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A Talk on the Wild Side.

FWS Celebrates African Manatee Research

manatee underwater with algae on backAfrican manatee. Photo by Lucy Keith-Diagne/African Aquatic Conservation Fund

The African manatee is the least studied and most threatened of the world’s three manatee species, and for more than a decade, Dr. Lucy Keith-Diagne has been working tirelessly to change this. As of 2021, this elusive, understudied, and threatened mammal is benefitting from a strengthened network of researchers and conservationists, some of whom received strong support from one of the successful MENTOR programs within the U.S. Fish and Wildlife Service’s International Affairs program.

screenshot of video meetingPhoto by Lucy Keith-Diagne/African Aquatic Conservation Fund

From January 18-20, 2021, the African Aquatic Conservation Fund, co-founded and led by Dr. Keith-Diagne, hosted the First African Manatee Symposium. During the event, which was held virtually due to COVID-19, 80 attendees from 17 countries came together to consolidate information and share research insights, discuss priority topics, plan conservation actions, and strengthen network connections.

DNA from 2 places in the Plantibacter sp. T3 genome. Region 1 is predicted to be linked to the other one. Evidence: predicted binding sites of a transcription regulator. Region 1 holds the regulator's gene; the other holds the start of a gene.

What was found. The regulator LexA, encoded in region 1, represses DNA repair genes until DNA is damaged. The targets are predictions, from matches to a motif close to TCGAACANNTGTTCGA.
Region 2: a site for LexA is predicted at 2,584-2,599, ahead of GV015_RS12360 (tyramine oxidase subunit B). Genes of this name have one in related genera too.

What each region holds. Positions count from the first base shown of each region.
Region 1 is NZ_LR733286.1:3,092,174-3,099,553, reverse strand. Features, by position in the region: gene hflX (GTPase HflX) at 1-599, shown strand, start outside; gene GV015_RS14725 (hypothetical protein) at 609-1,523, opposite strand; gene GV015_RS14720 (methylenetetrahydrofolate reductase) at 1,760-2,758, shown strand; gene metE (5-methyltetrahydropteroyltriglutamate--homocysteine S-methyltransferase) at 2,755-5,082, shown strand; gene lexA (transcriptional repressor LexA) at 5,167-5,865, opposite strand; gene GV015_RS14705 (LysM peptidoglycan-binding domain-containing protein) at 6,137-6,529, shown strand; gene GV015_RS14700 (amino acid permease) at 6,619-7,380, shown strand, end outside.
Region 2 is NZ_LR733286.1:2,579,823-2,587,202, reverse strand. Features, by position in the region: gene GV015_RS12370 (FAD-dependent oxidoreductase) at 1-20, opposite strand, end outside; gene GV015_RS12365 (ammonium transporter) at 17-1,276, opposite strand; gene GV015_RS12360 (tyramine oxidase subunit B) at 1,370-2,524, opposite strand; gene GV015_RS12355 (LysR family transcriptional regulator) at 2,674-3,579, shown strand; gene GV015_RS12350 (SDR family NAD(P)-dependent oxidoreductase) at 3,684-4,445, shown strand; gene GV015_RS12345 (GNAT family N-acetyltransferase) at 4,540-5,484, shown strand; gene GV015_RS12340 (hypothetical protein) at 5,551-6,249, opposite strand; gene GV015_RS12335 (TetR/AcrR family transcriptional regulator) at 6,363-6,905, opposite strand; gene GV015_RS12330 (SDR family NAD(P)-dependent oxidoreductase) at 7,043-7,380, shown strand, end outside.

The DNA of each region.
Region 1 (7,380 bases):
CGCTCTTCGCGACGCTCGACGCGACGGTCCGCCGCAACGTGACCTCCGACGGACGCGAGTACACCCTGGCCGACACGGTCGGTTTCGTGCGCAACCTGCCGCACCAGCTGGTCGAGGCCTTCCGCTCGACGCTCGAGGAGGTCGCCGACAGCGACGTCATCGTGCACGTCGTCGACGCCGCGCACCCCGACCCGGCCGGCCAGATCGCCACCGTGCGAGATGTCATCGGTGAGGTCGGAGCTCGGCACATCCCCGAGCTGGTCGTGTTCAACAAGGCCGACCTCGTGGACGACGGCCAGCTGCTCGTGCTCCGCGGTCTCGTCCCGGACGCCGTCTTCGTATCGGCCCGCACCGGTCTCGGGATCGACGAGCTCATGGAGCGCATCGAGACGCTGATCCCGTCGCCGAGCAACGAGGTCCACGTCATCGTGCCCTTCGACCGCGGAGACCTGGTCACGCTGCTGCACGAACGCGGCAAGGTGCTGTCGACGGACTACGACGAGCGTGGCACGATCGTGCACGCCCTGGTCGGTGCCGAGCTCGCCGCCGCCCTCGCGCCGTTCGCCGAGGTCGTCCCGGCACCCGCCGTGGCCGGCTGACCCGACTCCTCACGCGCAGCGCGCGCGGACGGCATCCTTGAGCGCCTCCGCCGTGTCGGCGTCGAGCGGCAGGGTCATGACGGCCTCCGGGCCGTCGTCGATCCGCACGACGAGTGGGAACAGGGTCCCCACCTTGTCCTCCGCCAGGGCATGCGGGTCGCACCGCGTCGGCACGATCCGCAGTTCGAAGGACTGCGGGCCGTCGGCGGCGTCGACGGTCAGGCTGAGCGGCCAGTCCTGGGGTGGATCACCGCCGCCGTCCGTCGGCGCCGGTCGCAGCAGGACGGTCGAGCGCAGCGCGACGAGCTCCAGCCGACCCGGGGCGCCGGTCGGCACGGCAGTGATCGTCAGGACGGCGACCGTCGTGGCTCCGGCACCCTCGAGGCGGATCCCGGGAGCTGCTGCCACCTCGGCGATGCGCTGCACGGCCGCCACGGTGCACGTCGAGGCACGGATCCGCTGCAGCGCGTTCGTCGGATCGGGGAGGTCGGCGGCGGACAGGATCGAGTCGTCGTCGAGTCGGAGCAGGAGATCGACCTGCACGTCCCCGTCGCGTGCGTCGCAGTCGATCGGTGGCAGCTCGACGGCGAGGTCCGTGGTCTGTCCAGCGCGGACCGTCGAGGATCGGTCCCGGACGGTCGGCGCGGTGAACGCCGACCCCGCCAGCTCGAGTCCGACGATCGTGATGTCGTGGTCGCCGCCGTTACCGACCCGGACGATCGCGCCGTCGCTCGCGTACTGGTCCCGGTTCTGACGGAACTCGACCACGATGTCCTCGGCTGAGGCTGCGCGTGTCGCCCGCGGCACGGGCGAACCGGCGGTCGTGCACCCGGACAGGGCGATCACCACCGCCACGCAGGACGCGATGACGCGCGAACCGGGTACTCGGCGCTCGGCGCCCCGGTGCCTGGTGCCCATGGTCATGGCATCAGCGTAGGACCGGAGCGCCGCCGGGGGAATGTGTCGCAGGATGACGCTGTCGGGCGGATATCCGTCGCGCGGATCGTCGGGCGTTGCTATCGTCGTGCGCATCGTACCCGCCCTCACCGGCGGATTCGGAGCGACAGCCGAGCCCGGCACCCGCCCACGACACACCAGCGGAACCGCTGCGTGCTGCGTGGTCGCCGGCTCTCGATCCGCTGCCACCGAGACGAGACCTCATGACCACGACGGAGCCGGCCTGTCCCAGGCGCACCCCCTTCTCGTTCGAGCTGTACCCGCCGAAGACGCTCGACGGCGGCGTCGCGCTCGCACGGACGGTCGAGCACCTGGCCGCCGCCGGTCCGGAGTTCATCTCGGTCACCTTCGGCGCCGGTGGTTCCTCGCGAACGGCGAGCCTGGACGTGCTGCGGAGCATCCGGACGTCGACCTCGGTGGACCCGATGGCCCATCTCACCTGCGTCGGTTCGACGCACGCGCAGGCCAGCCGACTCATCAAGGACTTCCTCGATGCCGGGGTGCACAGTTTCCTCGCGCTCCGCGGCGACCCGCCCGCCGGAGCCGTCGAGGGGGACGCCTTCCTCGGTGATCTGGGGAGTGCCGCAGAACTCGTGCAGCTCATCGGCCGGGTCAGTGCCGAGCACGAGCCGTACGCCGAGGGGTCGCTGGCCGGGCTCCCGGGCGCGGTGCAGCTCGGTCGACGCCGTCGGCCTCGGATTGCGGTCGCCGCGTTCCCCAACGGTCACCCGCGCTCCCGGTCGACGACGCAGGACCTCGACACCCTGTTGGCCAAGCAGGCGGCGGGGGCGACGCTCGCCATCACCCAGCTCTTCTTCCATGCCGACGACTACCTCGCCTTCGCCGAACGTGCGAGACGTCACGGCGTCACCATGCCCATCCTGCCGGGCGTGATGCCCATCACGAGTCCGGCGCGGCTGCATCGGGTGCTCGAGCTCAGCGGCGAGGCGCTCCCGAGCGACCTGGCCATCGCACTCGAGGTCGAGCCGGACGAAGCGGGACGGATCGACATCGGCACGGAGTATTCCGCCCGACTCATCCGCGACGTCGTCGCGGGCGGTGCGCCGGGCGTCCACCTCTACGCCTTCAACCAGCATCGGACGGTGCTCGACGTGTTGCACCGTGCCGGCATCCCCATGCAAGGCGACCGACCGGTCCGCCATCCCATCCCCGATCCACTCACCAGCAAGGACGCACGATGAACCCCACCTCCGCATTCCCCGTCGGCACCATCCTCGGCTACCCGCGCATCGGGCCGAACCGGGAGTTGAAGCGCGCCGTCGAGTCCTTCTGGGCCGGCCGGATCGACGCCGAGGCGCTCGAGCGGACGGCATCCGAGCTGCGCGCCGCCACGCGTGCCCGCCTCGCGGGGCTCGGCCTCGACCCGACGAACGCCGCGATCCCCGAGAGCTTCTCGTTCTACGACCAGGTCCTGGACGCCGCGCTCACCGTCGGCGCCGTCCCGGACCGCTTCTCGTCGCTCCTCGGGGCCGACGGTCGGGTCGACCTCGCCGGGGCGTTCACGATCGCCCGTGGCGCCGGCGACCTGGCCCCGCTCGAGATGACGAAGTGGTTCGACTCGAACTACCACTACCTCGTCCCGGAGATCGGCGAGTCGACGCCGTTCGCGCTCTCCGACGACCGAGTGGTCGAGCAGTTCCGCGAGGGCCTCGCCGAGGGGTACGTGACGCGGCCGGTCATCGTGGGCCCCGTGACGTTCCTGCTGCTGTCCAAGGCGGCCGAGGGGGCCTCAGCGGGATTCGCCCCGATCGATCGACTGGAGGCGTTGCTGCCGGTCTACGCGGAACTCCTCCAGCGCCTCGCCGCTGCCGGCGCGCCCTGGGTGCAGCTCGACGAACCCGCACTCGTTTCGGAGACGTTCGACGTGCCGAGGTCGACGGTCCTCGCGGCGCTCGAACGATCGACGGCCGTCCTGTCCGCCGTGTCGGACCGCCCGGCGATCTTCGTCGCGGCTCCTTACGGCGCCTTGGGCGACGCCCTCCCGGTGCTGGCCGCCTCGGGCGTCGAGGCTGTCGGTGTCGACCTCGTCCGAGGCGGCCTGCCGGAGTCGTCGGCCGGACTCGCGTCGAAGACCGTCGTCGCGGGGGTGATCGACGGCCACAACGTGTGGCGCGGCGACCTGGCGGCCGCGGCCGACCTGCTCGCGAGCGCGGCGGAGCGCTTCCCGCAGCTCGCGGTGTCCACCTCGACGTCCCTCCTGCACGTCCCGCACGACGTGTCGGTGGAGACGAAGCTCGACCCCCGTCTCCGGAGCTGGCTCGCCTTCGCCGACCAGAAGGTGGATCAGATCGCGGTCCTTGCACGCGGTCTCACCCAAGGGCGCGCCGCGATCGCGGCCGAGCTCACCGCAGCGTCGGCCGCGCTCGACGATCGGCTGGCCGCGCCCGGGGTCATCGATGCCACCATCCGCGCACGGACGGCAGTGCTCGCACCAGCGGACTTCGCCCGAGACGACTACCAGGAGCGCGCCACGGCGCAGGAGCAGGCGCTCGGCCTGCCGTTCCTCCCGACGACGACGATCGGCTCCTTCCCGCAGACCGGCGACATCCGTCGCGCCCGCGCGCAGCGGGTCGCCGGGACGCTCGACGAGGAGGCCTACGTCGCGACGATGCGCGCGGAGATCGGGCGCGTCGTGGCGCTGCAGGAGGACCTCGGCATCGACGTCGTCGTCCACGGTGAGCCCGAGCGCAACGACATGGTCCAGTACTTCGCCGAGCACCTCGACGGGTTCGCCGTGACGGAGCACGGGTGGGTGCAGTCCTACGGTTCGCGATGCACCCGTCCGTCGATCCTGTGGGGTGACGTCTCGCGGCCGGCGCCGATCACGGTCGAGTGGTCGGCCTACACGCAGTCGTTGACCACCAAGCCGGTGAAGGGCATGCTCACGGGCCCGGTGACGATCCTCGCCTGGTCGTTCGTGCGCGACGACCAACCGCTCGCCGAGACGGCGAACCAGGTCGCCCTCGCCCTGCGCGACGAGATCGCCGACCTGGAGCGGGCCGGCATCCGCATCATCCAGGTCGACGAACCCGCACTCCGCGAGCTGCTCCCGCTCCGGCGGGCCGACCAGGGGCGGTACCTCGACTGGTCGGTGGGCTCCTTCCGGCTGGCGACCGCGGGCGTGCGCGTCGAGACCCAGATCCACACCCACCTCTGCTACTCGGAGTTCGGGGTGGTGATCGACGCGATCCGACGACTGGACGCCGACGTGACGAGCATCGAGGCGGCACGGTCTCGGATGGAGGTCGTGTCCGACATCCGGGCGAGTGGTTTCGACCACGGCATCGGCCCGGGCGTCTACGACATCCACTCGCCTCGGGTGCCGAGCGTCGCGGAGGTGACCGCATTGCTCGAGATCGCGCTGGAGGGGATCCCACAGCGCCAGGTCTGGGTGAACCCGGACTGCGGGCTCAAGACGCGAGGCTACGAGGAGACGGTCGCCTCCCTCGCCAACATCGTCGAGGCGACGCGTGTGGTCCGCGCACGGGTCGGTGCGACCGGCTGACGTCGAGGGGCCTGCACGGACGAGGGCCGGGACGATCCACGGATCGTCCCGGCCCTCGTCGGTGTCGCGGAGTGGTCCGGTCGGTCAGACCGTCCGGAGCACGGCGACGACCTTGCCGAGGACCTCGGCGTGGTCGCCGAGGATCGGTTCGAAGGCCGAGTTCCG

Participants gave presentations on their work and accomplishments achieved over the last 12 years. The eight fellows of the MENTOR-Manatee program, supported by the Service’s International Affairs program between 2015 and 2017, are still actively pursuing manatee research and conservation in Cameroon, Democratic Republic of the Congo, and Gabon. They were among the 34 presenters.

The fellows continue to stay in touch with Dr. Keith-Diagne and each other. The MENTOR-Manatee program’s impact was evident at the symposium, with presentations on research and conservation activities supported during MENTOR-Manatee, including:

  • "A rainy season with the manatees of the Petit Loango Ramsar Site, Gabon" by Christy Achtone Nkollo-Kema Kema
  • "Environmental education at the heart of manatee conservation" by Rebecca Hermande Djanivenda of OLEO
  • "Human-manatee conflicts: fish species plundered by manatee in the Southern Korup, Cameroon" by Jean Pascal Koh Dimbot
  • "Assessment of threats to the survival of manatees living in the estuary of the Congo River” by Samuel Mbungu Namba
  • "Fishy-Manatee interaction in the Lake Ossa Wildlife Reserve, Douala-Edea National Park and Nkam River, Cameroon" by Constant Ndjassi

In addition, the Service’s long-term NGO partner OELO, a recipient of funding to address bushmeat, presented:

  • "Reducing commerce of African manatee bushmeat in the Bas Ogooue of Gabon" by Cyrille Mvele  

 Much work lies ahead, but for now, symposium participants felt encouraged by their strengthened network, committed to continued information sharing, and hopeful for the future of African manatee research and conservation. At USFWS, we applaud the efforts of the symposium organizers and participants, congratulate the team of MENTOR-Manatee fellows on their ongoing manatee conservation work, and look forward to continued progress in studying and protecting the African manatee.

 

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